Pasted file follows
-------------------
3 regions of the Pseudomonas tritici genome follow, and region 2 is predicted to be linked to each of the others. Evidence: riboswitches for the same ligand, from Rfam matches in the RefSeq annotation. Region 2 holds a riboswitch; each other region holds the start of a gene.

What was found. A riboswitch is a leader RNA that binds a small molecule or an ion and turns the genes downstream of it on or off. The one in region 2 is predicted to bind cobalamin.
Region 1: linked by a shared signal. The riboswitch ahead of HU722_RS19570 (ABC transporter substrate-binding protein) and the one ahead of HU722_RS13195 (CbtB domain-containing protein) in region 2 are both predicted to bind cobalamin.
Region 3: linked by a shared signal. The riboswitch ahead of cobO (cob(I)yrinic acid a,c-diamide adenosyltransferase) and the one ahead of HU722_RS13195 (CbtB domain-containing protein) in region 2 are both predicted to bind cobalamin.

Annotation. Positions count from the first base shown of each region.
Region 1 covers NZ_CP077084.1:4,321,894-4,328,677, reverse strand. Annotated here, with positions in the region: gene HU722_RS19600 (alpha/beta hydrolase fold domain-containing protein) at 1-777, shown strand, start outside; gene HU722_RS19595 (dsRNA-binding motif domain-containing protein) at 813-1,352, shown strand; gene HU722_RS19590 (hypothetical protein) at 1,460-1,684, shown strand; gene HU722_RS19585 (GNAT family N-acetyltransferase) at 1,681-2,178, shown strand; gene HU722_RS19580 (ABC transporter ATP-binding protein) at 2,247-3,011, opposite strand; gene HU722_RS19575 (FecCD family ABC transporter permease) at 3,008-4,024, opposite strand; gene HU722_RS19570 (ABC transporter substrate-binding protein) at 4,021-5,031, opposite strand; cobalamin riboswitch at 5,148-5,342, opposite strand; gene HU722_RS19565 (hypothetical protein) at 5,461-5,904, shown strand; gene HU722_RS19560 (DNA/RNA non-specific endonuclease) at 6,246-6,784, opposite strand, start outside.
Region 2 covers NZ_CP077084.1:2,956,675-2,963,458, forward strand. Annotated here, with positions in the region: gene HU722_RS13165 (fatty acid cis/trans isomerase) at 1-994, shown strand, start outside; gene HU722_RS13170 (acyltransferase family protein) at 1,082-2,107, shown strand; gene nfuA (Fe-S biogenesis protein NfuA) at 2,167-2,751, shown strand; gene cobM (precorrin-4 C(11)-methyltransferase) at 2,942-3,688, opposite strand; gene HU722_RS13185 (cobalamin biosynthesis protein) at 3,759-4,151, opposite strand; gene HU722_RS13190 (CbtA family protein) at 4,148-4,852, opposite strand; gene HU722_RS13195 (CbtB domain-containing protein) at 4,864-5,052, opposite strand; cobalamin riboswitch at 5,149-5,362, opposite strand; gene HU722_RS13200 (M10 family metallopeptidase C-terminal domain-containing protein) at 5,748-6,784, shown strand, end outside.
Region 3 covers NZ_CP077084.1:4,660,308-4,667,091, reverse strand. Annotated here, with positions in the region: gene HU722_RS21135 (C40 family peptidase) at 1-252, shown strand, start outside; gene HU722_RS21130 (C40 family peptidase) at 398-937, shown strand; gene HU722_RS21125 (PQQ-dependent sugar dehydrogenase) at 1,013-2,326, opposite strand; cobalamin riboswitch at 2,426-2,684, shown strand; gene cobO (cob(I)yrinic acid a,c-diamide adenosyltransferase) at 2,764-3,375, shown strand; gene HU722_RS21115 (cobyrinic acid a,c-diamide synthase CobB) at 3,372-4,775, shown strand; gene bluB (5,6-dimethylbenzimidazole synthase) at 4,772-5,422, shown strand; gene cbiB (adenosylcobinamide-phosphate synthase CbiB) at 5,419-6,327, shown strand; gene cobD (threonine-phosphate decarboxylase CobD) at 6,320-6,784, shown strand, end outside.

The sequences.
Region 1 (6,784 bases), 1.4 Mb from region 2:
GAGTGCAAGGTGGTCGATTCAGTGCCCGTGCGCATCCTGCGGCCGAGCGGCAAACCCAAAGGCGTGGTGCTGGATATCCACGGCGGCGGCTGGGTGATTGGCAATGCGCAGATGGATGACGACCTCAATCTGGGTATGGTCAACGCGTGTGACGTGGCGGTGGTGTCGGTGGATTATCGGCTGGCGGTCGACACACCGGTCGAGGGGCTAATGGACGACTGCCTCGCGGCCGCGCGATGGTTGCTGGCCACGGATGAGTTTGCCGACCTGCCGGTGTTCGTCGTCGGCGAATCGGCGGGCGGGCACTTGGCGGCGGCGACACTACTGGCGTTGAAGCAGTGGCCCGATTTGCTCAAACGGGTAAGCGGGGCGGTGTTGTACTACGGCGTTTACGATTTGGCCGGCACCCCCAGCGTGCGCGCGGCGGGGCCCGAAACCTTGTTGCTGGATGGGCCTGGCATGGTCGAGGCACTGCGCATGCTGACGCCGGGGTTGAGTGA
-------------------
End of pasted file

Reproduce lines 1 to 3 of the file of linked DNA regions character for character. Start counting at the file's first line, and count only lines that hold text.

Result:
3 regions of the Pseudomonas tritici genome follow, and region 2 is predicted to be linked to each of the others. Evidence: riboswitches for the same ligand, from Rfam matches in the RefSeq annotation. Region 2 holds a riboswitch; each other region holds the start of a gene.

What was found. A riboswitch is a leader RNA that binds a small molecule or an ion and turns the genes downstream of it on or off. The one in region 2 is predicted to bind cobalamin.
Region 1: linked by a shared signal. The riboswitch ahead of HU722_RS19570 (ABC transporter substrate-binding protein) and the one ahead of HU722_RS13195 (CbtB domain-containing protein) in region 2 are both predicted to bind cobalamin.